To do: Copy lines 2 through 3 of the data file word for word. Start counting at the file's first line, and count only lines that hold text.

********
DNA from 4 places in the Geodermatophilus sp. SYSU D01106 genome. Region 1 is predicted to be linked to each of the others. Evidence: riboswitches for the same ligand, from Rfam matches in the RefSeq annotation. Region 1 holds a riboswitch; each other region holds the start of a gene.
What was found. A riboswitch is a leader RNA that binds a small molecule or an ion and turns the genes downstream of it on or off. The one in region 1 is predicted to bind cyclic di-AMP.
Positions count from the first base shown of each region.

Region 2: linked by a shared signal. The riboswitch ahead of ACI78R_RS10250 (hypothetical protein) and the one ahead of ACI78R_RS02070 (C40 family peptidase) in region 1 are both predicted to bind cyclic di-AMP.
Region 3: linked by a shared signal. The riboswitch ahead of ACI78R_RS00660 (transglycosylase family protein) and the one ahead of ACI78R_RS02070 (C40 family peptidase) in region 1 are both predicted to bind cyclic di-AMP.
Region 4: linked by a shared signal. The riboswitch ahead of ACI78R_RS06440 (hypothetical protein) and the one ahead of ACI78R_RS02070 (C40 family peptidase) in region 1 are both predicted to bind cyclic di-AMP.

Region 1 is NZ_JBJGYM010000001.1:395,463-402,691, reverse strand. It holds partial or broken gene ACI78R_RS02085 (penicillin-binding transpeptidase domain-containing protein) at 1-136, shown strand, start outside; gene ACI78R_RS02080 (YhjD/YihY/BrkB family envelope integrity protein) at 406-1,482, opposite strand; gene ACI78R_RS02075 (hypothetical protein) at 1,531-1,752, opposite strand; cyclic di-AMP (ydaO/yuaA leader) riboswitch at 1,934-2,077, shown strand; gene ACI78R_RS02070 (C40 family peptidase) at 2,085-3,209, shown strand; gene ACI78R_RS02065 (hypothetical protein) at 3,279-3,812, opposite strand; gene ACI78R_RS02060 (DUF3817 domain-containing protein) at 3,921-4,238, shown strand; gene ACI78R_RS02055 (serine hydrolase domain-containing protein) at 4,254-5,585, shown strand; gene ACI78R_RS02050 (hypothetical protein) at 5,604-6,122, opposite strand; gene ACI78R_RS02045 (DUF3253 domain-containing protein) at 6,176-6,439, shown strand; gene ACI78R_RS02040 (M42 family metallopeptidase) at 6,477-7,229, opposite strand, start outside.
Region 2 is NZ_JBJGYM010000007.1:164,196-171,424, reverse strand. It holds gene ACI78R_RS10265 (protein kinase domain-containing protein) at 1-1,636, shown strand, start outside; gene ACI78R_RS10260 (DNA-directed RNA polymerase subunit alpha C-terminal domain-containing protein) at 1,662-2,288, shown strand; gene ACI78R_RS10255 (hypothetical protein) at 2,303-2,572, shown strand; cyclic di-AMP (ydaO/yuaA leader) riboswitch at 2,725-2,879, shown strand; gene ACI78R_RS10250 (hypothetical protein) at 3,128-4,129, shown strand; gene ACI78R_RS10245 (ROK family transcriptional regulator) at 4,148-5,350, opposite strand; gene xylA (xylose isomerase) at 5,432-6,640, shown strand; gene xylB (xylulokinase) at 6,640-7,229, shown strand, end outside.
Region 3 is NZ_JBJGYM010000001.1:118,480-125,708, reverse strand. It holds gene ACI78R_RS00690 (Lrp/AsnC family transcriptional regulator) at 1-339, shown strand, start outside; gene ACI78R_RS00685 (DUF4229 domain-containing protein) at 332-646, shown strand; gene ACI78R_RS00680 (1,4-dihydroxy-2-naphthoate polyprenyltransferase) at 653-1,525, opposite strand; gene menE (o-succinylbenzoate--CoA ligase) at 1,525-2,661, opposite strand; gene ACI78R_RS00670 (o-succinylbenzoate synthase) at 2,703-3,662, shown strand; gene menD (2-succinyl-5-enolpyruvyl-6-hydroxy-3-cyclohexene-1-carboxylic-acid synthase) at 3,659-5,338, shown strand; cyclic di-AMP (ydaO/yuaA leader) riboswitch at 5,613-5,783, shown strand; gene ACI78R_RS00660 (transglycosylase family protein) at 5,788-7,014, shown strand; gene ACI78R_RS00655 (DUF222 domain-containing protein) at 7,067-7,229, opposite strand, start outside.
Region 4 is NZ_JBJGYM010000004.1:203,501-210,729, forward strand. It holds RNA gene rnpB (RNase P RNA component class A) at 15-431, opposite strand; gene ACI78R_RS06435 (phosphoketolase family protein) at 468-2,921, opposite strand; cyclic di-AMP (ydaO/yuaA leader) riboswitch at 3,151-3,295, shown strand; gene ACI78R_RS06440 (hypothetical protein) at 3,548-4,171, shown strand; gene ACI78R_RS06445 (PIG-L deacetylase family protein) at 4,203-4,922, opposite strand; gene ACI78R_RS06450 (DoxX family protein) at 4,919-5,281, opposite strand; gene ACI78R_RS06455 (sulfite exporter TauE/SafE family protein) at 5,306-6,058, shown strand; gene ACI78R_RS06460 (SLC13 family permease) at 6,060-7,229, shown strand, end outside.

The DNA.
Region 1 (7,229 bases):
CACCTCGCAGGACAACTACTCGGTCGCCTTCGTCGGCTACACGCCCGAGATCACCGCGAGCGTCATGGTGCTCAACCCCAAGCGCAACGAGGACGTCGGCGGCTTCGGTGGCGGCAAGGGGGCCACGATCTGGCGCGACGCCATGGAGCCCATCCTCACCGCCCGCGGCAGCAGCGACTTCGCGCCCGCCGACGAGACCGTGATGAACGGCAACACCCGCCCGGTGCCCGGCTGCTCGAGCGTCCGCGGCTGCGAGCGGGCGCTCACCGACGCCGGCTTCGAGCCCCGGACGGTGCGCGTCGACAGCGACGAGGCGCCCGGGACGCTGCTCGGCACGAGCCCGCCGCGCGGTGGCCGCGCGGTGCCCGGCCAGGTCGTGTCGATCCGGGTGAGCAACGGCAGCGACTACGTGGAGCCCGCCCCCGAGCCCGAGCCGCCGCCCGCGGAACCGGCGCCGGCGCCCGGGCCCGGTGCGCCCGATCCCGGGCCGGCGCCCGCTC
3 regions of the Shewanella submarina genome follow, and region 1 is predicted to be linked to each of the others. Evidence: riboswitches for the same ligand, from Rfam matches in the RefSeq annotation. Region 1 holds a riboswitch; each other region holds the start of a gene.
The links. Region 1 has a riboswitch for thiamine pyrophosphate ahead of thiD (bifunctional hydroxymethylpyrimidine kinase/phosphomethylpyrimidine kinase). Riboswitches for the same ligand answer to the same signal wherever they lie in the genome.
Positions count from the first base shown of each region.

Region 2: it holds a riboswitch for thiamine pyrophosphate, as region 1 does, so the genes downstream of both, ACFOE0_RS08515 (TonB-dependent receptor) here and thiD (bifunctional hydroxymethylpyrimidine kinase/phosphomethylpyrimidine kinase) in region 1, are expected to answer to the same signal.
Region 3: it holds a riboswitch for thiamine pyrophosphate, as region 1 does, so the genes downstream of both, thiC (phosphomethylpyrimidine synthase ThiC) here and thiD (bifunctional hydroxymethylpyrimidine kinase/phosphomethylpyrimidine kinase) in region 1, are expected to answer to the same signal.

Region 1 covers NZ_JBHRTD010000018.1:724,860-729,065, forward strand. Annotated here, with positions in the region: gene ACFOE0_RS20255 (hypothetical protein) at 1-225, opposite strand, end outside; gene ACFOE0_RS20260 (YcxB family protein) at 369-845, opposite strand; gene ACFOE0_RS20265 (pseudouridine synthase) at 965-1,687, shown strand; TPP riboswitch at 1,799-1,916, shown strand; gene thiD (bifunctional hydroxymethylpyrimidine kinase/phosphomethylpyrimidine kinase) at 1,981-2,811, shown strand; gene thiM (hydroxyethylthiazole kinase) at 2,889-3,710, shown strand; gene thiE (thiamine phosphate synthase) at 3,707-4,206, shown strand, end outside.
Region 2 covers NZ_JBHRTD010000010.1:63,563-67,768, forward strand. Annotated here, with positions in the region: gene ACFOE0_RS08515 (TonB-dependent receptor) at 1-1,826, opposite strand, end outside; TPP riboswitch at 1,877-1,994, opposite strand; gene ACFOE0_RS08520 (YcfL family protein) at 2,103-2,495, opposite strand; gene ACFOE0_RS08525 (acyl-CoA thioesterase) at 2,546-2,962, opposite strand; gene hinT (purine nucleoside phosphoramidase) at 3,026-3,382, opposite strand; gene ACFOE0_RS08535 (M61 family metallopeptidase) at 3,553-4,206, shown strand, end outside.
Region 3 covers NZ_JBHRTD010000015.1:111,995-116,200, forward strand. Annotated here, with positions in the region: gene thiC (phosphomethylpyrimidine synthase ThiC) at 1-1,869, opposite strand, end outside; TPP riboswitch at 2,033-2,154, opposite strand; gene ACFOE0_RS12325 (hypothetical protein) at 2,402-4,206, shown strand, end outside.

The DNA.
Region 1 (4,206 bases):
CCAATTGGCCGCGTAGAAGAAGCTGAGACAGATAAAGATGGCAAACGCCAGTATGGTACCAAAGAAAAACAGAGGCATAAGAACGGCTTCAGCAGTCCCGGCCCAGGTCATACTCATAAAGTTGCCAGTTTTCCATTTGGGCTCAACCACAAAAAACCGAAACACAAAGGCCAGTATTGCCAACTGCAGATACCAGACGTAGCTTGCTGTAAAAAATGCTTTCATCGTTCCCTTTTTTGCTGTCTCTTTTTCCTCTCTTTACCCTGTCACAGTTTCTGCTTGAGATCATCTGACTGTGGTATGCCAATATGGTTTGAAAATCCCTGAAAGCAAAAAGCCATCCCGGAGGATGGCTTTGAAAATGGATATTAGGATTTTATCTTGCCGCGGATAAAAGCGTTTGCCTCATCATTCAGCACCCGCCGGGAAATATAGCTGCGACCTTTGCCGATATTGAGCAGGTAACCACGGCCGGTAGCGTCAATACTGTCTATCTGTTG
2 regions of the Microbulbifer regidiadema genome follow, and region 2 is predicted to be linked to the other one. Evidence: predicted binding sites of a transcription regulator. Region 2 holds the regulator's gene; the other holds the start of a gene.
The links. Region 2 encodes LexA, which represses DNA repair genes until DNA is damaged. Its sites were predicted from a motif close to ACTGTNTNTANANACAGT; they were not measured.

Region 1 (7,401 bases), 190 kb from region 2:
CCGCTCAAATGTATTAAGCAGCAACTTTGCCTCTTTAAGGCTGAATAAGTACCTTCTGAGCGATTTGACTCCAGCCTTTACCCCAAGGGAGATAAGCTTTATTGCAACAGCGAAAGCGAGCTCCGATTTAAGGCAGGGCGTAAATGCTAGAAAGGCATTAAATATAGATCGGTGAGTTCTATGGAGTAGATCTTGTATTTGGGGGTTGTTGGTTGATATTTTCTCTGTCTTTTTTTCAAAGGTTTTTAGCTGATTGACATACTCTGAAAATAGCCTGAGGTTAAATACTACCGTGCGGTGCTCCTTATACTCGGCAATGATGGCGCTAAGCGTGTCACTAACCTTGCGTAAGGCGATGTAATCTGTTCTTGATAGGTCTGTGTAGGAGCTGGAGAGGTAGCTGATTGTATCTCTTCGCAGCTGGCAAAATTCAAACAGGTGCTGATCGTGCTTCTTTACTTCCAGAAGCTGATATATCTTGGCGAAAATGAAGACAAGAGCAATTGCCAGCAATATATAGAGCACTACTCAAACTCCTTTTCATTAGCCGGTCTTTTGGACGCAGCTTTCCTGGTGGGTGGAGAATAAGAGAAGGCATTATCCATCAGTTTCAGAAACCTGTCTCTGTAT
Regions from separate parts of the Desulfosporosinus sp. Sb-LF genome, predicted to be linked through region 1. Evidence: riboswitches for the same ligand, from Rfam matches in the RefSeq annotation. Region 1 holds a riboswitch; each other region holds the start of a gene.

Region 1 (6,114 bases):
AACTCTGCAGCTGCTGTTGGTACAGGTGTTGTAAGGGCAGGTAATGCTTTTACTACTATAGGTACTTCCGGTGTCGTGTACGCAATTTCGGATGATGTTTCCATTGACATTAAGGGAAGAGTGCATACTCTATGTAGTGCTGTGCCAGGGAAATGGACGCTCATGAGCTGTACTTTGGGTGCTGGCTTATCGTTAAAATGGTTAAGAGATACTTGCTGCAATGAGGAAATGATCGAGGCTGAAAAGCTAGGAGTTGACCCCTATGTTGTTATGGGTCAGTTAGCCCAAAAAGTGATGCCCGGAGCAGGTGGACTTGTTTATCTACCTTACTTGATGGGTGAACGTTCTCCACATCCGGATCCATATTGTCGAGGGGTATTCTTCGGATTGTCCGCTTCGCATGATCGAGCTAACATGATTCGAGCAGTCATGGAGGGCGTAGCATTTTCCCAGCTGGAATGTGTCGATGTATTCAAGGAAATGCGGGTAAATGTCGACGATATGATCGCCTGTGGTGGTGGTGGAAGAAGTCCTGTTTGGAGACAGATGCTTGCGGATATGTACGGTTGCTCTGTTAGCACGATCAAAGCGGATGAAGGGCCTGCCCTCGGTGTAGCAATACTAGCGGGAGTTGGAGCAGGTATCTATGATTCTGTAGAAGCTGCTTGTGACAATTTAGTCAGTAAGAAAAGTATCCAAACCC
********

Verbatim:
What was found. A riboswitch is a leader RNA that binds a small molecule or an ion and turns the genes downstream of it on or off. The one in region 1 is predicted to bind cyclic di-AMP.
Positions count from the first base shown of each region.